Temporary Traffic Management for Cycling – Little Steps…

Happy New Year! I’m currently enjoying a bit of a break before getting back to work (if you can call still writing CiC blogs a “break”…). Thought I’d start the new year with a positive story that I’m starting to see more often.

Many of us are are familiar with the cliché of seeing a roadworks sign in the cycle lane. It’s invariably annoying, often potentially dangerous, and in most cases could be easily fixed by relocating the sign somewhere else. Currently there has been some cabling work  happening along SH76 (Brougham St), requiring some temporary traffic management along the corridor and side approaches. So it was that one evening, immediately south of Brougham St on Waltham Rd, I came across these signs…

Sigh… Not great placement…

This location is already a complex site, with two merging traffic lanes also dealing with traffic turning to the left and right – not really where I’d want to suddenly have to pop out from a cycle lane. I was all set to fire off a SnapSendSolve complaint about this silly placement. But the very next day, what did I see…

Much better!

I don’t know whether someone else had complained, or the traffic mgmt supervisor had seen some sense. But the errant sign had now been relocated to the generous adjacent sealed berm. If I was being picky, it could be shuffled a little more to the right, but there’s still a fair amount of space left on the footpath even for mobility scooters, wheelchairs and the like. So it’s nice to see good examples of traffic management for cycling.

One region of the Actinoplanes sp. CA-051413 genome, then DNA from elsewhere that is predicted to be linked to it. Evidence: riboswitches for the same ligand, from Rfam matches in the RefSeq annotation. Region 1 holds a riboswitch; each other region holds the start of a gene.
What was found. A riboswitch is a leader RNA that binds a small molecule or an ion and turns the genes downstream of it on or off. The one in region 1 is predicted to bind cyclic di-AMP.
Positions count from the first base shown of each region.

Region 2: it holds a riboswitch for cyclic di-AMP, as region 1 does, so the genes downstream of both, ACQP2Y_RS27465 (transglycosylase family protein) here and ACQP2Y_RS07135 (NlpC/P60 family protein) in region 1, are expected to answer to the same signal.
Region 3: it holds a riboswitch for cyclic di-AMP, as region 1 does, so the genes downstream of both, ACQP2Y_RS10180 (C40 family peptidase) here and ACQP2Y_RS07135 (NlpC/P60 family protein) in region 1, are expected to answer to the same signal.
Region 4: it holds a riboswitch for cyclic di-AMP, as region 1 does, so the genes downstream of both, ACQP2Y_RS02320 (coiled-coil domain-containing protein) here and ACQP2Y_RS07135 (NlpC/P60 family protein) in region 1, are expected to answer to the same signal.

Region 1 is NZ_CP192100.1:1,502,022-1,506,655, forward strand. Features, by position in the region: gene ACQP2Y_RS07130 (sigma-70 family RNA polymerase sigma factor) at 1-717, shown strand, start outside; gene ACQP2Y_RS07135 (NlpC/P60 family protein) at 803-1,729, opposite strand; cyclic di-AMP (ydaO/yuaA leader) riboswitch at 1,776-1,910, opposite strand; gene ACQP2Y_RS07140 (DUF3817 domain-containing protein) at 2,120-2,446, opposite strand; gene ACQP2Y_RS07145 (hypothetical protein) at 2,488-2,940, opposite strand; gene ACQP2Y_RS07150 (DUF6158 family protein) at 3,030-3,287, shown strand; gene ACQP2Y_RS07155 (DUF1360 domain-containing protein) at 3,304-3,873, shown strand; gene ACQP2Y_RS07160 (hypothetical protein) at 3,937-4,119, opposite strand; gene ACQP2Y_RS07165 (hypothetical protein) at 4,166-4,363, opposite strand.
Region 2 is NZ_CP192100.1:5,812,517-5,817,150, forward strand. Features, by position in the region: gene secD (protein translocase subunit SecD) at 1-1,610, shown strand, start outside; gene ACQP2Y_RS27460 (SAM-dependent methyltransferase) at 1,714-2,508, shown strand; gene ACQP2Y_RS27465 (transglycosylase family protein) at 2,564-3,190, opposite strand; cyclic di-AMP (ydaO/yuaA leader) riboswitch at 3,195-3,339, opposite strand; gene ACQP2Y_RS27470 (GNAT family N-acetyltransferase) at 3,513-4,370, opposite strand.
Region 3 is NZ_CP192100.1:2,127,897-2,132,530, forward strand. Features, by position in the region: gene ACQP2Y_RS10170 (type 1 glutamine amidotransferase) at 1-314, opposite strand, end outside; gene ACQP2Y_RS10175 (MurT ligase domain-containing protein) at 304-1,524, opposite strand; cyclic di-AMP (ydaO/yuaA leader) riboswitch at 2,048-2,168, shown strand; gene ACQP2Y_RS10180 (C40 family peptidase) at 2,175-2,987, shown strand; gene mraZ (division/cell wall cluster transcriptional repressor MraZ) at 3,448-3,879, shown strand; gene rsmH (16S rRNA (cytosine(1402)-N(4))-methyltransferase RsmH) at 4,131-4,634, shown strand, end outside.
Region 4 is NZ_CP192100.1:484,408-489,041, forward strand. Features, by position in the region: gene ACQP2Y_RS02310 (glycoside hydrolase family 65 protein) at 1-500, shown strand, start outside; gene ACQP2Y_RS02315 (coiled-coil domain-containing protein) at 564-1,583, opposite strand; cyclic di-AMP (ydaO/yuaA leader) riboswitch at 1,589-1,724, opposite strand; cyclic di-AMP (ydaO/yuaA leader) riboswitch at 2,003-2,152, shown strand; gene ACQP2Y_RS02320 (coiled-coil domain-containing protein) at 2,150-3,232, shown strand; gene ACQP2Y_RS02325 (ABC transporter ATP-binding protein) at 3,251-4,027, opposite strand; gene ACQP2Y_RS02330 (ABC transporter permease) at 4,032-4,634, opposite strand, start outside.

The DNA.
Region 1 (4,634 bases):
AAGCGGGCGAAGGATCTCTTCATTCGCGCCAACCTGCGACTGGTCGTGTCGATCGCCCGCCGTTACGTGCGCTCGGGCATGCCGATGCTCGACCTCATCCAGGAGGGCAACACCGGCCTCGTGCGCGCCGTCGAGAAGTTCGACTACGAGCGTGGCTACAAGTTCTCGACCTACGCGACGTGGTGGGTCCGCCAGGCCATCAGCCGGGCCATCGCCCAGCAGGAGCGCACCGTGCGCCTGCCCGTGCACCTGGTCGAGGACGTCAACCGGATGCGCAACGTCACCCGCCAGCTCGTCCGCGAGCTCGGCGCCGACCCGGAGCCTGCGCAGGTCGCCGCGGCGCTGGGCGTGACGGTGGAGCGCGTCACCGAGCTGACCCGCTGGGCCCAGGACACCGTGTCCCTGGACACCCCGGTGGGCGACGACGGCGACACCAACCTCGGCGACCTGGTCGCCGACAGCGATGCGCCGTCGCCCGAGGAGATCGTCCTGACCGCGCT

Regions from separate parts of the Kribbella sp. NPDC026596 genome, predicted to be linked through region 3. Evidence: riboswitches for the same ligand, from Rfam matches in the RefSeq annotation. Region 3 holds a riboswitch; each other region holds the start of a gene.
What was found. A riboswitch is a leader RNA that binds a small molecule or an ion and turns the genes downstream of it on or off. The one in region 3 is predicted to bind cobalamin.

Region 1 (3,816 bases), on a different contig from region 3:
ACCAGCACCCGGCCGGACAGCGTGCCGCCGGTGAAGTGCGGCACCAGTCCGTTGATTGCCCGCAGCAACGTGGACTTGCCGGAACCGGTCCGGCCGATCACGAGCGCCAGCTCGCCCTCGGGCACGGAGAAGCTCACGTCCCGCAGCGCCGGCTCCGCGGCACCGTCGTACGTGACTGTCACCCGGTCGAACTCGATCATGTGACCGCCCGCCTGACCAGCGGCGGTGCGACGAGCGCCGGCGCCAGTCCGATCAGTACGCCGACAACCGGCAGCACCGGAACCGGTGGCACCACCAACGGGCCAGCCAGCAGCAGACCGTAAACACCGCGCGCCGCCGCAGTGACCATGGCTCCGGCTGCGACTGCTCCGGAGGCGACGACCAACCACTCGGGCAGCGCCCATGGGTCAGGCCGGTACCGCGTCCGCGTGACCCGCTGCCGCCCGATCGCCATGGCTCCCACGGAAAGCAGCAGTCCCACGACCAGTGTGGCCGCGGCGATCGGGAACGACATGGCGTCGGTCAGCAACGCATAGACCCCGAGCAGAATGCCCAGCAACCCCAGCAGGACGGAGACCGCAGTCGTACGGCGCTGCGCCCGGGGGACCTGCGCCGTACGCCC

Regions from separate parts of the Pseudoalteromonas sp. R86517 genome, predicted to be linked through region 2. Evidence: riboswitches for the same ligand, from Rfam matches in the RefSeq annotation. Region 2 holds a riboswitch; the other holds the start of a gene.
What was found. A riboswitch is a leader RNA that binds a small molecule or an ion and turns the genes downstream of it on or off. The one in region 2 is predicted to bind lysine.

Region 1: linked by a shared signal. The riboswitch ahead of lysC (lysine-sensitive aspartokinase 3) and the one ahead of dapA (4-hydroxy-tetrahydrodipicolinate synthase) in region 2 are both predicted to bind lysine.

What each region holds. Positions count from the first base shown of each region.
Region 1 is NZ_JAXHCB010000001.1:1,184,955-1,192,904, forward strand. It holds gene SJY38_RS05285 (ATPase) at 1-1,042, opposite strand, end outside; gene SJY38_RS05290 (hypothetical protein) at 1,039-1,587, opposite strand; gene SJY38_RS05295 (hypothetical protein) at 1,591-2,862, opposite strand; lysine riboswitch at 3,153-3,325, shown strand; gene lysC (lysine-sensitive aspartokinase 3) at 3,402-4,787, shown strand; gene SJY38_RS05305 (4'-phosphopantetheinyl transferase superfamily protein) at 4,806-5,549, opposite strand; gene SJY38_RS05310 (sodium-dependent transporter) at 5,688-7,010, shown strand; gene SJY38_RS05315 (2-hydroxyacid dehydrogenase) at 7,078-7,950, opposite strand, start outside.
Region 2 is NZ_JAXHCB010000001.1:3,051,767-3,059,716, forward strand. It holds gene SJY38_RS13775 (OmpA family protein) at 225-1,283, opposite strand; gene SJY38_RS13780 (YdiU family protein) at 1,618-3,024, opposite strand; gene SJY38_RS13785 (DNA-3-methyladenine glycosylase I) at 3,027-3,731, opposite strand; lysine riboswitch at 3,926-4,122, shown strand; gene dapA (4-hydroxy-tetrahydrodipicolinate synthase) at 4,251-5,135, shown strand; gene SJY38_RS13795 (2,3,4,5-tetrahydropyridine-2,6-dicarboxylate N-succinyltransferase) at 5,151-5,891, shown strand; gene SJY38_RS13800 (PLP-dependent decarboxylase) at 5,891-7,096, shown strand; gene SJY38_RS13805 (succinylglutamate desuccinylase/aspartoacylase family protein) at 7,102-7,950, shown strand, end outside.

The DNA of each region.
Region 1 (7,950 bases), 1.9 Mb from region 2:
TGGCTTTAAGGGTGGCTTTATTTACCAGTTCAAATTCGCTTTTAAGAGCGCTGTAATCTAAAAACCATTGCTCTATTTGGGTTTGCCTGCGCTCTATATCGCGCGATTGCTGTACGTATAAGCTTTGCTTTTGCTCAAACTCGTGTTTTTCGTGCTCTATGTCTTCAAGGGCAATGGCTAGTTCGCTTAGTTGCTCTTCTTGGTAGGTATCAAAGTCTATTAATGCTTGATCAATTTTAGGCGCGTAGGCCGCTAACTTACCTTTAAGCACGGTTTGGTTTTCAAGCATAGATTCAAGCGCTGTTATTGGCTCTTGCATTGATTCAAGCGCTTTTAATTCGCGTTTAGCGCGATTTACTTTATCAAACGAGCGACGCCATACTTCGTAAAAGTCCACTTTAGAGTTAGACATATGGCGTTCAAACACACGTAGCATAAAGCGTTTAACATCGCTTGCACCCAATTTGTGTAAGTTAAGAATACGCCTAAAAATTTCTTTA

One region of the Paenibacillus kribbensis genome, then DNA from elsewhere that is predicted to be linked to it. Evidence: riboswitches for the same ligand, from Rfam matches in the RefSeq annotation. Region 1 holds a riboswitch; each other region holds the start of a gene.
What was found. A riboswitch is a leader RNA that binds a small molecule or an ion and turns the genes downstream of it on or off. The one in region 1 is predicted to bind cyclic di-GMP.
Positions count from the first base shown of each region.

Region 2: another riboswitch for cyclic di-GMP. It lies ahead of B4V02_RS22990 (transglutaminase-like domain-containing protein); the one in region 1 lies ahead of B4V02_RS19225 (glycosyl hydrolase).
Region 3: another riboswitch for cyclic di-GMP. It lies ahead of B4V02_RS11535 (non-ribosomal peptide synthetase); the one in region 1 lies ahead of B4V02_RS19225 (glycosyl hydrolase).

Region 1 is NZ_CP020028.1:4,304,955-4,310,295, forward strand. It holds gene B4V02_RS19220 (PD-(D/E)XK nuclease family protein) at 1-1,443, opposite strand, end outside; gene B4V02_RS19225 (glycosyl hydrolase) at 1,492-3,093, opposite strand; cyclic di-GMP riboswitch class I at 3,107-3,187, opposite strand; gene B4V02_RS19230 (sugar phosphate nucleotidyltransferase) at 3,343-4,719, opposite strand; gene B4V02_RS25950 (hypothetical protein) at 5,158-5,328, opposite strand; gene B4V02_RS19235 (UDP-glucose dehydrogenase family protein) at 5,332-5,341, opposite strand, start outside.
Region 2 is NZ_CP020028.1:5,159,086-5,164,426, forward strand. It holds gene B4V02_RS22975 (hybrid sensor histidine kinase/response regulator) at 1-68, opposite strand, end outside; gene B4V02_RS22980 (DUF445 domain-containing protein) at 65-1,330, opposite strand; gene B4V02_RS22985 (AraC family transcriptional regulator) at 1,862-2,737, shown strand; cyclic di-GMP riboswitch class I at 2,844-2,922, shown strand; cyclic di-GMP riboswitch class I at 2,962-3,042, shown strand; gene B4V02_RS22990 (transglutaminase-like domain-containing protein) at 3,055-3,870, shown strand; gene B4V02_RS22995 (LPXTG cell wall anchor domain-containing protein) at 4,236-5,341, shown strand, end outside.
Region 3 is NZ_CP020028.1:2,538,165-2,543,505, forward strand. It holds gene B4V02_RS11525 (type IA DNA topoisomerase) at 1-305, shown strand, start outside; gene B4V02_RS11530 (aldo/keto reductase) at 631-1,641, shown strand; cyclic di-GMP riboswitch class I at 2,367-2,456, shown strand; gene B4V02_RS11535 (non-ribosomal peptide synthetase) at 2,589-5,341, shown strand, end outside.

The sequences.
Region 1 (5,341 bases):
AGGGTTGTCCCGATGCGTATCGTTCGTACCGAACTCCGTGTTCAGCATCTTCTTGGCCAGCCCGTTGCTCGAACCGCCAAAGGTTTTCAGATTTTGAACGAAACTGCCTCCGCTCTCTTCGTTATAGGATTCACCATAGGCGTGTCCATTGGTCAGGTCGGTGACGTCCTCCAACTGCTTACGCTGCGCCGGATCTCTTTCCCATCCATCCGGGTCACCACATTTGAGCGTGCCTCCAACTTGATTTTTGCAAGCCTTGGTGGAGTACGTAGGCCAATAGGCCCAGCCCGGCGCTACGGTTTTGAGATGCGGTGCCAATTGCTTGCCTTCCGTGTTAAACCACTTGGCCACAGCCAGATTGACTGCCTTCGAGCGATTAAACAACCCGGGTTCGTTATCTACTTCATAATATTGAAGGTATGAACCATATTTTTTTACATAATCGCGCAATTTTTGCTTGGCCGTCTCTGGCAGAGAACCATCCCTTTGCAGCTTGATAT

Hopefully we will continue to see further improvements on this front, thanks to a recent initiative that I was involved in peer reviewing. One of the positive outcomes of the tragic cycle fatality on the outskirts of Chch in 2019 was an undertaking by the relevant parties to develop better temporary traffic management guidance for dealing with people walking, cycling, wheeling, etc through roadwork sites. The resulting “good practice guide” will be available for use by the industry soon.

Have you come across examples of good temporary traffic management for cycling?

3 thoughts on “Temporary Traffic Management for Cycling – Little Steps…”

    1. I dunno how they do it, but Snap Send Solve things are often fixed extremely fast.

      Under 24 hours is not uncommon, and I’ve seen some large but low priority things done in a week.

  1. Great to start 2024 on a positive note 🙂 I’ll keep an eye out for other examples of good temporary traffic management, although I more often than not see bad ones similar to the one you came across :/

    Yes I agree sending a report on SnapSendSolve often results in a quick response, which is great! I guess Christchurch is so spread out that there is no way City Council workers would see everything that needs fixing, so they rely on us to point out problems to them!

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